Drought slashes EU wheat production, export surplus to be cut
Drought and a heatwave that scorched fields in northern Europe may cut the European Union’s wheat export surplus and the bloc will need to consume more of its own grains, experts said on Friday.
French analysts Strategie Grains forecast a 10pc smaller EU soft wheat harvest this year, with northern areas particularly hard hit. EU wheat prices have hit over five-year highs on crop concerns.
“Wheat exporters like Germany and Scandinavia may need imports from the rest of the EU this year, especially for animal feed wheat,” one German trader said. “The terrible harvest in north Europe is good news for rival wheat exporters like Russia, Ukraine and the United States.”
Some wheat from EU Black Sea exporters such as Romania is likely to stay in Europe rather than being shipped to the Middle East, the trader said.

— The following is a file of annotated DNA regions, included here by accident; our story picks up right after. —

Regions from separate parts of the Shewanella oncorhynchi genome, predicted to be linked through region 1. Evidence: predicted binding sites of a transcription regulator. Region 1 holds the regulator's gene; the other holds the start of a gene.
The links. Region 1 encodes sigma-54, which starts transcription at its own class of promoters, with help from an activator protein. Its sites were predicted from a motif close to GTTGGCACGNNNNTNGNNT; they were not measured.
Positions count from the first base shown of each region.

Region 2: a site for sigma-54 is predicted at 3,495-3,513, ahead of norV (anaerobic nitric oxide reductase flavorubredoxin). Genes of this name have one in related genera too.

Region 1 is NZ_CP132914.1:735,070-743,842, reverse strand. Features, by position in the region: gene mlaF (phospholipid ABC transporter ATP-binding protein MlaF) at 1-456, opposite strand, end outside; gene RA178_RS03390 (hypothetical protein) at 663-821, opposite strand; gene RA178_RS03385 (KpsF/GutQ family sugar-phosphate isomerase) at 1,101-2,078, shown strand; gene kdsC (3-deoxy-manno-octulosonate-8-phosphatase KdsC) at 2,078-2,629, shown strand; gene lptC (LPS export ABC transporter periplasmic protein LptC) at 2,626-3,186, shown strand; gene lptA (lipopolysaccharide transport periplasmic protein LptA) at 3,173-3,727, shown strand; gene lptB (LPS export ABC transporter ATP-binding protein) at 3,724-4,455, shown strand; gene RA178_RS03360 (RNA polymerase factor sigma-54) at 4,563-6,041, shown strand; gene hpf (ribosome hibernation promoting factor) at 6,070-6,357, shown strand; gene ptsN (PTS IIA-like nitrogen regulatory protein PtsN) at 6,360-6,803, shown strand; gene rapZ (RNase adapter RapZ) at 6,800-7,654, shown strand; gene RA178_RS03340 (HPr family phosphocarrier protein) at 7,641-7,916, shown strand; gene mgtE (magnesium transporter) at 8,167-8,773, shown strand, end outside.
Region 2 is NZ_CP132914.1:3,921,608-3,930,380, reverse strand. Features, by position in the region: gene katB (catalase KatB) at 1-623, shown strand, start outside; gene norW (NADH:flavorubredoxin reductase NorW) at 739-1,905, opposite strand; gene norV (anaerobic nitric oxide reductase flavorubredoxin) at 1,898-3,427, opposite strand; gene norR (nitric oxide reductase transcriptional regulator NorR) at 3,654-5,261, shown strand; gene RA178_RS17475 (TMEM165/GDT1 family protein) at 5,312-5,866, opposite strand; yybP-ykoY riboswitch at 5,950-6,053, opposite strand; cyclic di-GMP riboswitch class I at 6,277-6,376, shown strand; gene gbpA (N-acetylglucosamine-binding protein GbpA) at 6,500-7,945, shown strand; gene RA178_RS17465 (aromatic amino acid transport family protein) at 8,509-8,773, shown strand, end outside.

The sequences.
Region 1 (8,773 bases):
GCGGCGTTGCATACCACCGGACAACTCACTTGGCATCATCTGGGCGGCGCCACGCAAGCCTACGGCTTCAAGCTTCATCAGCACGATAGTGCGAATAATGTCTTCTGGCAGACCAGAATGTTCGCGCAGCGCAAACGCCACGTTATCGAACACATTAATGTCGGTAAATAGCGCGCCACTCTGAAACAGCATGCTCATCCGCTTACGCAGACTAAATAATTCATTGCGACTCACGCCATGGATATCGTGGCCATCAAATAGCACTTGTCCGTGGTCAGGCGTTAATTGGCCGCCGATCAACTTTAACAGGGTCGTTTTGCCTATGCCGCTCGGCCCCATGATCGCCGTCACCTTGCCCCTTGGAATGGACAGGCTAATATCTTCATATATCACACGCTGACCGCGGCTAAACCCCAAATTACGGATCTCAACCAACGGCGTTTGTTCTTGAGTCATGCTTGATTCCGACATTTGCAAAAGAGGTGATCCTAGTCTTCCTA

In Germany, the EU’s second-largest producer, the winter wheat crop is expected to fall 19.9pc on the year to 19.2 million tonnes after the highest July temperatures since records began in 1881. Harvesting is finishing.
“Germany is usually one of the EU’s biggest wheat exporters but will swing to an importer this season especially for animal feed,” another German trader said. “About 800,000 tonnes of feed wheat have already been bought, mostly from Romania and Bulgaria, and I think more could be bought.”
In France, the EU’s largest producer, harvesting is over. Torrential rain and heatwaves are expected to have cut the crop, although damage was seen as less severe than in northern Europe.
Crop estimates are generally between 33 and 35 million tonnes, down from 36.6 million last year, while milling quality was generally good.